When Stephen Sidorak speaks about “A Pilgrimage of Justice and Peace to Japan on a Matter of Life and Death” his voice rings with passion, commitment and regret along with a yearning that nuclear weapons must never be used in anger again.
The World Council of Churches Commission of the Churches on International Affairs met in the Ecumenical Centre 7-11 March in Geneva. Sidorak spoke to participants about a pilgrimage he made to Japan 70 years after the atomic bombings.
Rev. Dr Stephen J. Sidorak, Jr is ecumenical staff officer for the Council of Bishops Office of Christian Unity and Interreligious Relationships of the United Methodist Church in the United States.
He traces his own lengthy involvement in efforts to rid the world of nuclear weapons to his time in parish ministry before the pilgrimage on the 70th anniversary of the dropping of nuclear bombs on Japan in the closing days of the Second World War.
“A member of a local church I served recounted his duties during the Second World War which included flying the cover squadron escort missions over Hiroshima and Nagasaki,” in August 1945 shortly after the bombings.
“He was the pilot of the plane assigned to document the destruction of the two Japanese cities,” said Sidorak elaborating on the only two instances of cities having atomic bombs dropped on them.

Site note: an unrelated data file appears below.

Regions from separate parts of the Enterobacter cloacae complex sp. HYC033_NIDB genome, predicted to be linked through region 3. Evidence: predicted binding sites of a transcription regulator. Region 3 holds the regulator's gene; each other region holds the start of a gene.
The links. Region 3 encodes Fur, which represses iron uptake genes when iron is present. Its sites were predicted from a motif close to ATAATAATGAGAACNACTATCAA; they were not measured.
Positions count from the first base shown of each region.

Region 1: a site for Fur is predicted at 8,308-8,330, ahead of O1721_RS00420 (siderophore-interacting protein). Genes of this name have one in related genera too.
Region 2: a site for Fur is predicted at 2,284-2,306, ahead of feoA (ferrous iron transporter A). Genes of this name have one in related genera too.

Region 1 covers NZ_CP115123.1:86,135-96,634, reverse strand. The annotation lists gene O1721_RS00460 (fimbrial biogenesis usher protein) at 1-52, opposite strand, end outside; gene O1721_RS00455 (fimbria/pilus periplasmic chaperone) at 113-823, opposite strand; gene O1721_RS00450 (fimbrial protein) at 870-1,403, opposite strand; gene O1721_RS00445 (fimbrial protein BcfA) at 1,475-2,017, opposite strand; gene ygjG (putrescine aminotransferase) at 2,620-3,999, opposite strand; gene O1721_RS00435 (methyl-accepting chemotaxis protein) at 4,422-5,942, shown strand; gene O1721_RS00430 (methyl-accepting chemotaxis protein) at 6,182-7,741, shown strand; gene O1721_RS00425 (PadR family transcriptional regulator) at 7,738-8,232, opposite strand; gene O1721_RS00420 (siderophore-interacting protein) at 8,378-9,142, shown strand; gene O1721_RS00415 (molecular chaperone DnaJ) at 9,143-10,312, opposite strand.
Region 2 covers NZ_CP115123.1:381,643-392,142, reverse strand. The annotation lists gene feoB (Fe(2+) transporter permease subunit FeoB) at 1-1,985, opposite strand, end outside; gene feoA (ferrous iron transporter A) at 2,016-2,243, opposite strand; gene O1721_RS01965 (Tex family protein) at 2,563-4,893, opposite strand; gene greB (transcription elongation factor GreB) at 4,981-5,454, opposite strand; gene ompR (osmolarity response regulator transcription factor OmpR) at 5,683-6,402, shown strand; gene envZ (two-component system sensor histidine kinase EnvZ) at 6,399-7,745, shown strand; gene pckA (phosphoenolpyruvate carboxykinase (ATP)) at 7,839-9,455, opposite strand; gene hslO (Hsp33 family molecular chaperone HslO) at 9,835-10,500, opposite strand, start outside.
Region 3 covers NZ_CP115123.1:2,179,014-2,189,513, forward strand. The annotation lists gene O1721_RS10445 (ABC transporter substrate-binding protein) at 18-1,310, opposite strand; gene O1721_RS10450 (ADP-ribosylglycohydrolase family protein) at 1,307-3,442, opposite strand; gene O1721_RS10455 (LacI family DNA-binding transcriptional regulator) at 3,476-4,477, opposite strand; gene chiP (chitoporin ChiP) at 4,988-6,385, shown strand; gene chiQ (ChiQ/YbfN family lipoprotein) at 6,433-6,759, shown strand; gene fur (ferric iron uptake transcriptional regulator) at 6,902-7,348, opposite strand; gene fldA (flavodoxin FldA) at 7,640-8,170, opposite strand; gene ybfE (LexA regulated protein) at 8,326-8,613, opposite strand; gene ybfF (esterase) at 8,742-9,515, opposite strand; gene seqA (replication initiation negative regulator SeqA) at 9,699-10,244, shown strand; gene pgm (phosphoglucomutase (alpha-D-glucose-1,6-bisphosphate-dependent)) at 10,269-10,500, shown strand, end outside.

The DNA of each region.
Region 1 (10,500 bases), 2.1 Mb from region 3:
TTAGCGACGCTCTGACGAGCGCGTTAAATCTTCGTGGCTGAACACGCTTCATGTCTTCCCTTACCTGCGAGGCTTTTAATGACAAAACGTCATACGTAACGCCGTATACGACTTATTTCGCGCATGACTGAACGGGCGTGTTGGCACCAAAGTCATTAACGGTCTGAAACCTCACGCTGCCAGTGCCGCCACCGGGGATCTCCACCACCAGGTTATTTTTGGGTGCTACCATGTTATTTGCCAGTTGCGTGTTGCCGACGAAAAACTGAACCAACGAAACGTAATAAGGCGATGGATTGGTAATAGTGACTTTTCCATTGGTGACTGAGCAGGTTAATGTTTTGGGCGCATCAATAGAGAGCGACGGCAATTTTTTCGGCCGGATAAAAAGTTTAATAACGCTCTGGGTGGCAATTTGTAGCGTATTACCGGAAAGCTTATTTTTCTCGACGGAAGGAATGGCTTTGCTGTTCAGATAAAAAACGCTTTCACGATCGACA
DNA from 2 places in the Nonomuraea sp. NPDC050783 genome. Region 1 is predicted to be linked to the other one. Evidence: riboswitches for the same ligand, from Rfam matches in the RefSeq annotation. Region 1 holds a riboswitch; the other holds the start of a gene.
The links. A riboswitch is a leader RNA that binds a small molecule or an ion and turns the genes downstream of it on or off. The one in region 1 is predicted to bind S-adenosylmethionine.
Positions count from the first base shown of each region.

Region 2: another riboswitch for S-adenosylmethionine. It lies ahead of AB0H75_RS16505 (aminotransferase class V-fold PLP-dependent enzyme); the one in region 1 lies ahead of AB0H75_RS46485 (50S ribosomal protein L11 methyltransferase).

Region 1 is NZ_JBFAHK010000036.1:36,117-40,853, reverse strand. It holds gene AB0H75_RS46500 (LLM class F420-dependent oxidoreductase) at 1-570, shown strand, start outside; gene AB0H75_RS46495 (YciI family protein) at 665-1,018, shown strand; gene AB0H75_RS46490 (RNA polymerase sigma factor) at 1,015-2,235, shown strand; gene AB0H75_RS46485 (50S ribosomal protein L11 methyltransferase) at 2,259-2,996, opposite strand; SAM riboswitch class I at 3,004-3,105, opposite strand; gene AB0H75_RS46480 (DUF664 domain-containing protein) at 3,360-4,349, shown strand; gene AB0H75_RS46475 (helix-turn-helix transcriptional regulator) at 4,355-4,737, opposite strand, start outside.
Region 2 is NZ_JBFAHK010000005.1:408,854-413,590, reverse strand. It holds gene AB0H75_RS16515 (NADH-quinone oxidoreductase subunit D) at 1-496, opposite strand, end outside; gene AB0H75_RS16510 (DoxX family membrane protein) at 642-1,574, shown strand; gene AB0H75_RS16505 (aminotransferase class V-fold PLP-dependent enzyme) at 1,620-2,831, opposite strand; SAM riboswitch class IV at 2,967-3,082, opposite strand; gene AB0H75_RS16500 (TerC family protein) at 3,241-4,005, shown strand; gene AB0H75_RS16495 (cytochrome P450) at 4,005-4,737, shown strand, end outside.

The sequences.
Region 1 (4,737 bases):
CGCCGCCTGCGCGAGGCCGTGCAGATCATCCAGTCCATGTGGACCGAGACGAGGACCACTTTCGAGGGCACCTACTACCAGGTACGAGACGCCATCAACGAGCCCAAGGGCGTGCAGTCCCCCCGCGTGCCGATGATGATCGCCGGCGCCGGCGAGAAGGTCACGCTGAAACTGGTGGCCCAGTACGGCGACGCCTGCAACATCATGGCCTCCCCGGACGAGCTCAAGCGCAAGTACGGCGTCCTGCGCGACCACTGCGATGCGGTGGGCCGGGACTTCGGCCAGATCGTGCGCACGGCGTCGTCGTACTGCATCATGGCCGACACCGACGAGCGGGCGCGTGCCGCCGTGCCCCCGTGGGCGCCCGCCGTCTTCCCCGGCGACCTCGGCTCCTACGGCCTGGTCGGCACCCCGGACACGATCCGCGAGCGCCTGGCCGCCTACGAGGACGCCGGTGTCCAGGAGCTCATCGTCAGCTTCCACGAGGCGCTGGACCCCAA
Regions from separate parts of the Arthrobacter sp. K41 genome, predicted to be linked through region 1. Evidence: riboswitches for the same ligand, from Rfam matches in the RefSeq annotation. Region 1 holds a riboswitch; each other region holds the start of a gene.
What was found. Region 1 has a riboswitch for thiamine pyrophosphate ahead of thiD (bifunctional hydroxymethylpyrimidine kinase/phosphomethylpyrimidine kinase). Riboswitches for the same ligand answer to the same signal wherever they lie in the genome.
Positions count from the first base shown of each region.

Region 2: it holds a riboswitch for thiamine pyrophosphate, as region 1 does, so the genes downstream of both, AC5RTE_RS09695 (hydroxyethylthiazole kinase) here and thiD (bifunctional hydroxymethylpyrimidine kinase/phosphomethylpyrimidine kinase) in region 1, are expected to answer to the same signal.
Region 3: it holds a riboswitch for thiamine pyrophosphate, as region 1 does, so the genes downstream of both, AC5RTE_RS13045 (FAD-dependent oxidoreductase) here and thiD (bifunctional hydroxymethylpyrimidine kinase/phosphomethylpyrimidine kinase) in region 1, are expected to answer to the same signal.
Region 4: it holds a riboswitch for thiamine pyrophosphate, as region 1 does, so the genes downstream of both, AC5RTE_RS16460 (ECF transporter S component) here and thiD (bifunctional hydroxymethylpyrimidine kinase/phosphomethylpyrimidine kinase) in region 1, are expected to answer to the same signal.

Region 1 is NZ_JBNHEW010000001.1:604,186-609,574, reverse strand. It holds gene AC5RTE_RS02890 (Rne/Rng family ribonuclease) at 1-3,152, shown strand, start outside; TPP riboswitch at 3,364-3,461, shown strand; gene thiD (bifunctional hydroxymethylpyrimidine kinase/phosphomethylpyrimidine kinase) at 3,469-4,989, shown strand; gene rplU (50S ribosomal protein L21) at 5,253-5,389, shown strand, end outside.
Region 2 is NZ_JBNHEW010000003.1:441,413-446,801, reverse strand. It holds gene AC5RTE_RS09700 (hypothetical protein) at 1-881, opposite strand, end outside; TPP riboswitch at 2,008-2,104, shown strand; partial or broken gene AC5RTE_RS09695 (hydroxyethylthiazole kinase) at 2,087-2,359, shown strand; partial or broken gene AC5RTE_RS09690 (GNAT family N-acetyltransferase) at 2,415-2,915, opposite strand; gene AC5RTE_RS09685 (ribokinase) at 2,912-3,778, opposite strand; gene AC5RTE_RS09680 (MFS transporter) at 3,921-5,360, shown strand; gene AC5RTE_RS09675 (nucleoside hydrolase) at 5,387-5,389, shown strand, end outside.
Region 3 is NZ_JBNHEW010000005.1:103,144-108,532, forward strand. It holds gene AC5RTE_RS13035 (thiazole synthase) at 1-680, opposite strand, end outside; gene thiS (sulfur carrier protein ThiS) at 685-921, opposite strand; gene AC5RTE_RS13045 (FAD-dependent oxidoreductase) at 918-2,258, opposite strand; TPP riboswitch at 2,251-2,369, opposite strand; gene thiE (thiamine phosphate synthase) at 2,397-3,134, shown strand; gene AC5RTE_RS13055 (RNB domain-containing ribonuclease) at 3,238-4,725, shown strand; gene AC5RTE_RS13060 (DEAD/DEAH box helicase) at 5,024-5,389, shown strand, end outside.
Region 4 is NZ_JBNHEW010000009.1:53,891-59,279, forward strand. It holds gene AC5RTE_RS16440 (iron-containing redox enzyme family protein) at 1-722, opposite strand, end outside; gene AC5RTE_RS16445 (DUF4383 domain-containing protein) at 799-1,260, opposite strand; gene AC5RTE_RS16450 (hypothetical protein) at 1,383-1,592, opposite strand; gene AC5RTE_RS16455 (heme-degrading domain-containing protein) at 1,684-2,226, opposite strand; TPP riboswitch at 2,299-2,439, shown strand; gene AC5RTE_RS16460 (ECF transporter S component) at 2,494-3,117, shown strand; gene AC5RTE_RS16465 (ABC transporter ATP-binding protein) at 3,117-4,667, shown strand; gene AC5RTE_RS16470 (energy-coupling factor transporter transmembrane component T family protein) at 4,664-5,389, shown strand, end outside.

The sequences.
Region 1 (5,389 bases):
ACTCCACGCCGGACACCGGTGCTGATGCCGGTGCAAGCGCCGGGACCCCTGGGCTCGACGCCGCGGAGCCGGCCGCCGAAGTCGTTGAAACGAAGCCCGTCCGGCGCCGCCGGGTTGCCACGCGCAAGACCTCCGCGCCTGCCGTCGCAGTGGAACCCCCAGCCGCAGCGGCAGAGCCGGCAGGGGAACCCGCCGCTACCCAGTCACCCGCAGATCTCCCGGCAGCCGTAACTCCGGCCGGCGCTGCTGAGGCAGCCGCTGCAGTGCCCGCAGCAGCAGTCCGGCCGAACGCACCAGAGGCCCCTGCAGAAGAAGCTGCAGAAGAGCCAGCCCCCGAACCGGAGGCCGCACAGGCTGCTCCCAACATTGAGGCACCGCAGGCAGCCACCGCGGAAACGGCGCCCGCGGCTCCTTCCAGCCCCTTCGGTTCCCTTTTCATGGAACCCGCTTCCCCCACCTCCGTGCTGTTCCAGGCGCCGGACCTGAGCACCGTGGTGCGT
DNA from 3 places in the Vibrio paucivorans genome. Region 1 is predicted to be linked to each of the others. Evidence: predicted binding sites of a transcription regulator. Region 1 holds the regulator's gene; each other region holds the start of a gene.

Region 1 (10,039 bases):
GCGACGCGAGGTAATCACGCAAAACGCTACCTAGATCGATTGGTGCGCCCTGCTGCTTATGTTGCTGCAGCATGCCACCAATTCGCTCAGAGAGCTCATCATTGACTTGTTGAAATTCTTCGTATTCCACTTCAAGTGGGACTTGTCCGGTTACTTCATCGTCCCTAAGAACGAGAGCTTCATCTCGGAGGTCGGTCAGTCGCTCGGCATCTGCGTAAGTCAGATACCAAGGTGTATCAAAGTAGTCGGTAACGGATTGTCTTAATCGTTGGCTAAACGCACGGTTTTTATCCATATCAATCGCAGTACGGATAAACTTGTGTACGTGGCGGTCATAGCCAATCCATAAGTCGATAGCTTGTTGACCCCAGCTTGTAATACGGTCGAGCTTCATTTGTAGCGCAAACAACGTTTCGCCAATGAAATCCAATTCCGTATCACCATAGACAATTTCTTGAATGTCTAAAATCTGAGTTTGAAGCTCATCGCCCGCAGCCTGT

“The primary reason for our pilgrimage to Japan was to address our contemporary nuclear predicament both in terms of weaponry and energy,” explained Sidorak.
The world needs to move forward on this issue, he says.
The visit to Japan involved “visiting the wounds,” and visiting “locations of ugly violence and injustices.”
At least three locations came to mind as the pilgrims arrived in Japan - Hiroshima, Nagasaki and Fukushima (which was ravaged by a massive earthquake, tsunami and nuclear disaster in March 2011).
Many Christians today believe idolatry to be a thing of their pagan past.
Sidorak says, however, there is new idolatry “as we now worship the power we have to destroy creation much more than we worship the God of creation”.
“We bow down and worship weapons of mass destruction and the source of their power, nuclear energy,” he notes.
As Sidorak flew from the Land of the Rising Sun back to the United States in 2015, he reflected on the pilgrimage.
“What was done cannot be undone. However, the first victims of the atomic age on August 6 and August 9 seventy years ago, the people of Hiroshima and Nagasaki, will not have died in vain, if nuclear weapons are never used again.”
At UN, anti-nuclear majorities challenge nuclear-dependent minority (WCC press release of 5 November 2015)
Church leaders to embark on pilgrimage to Hiroshima and Nagasaki seeking an end to nuclear threats (WCC press release of 27 July 2015)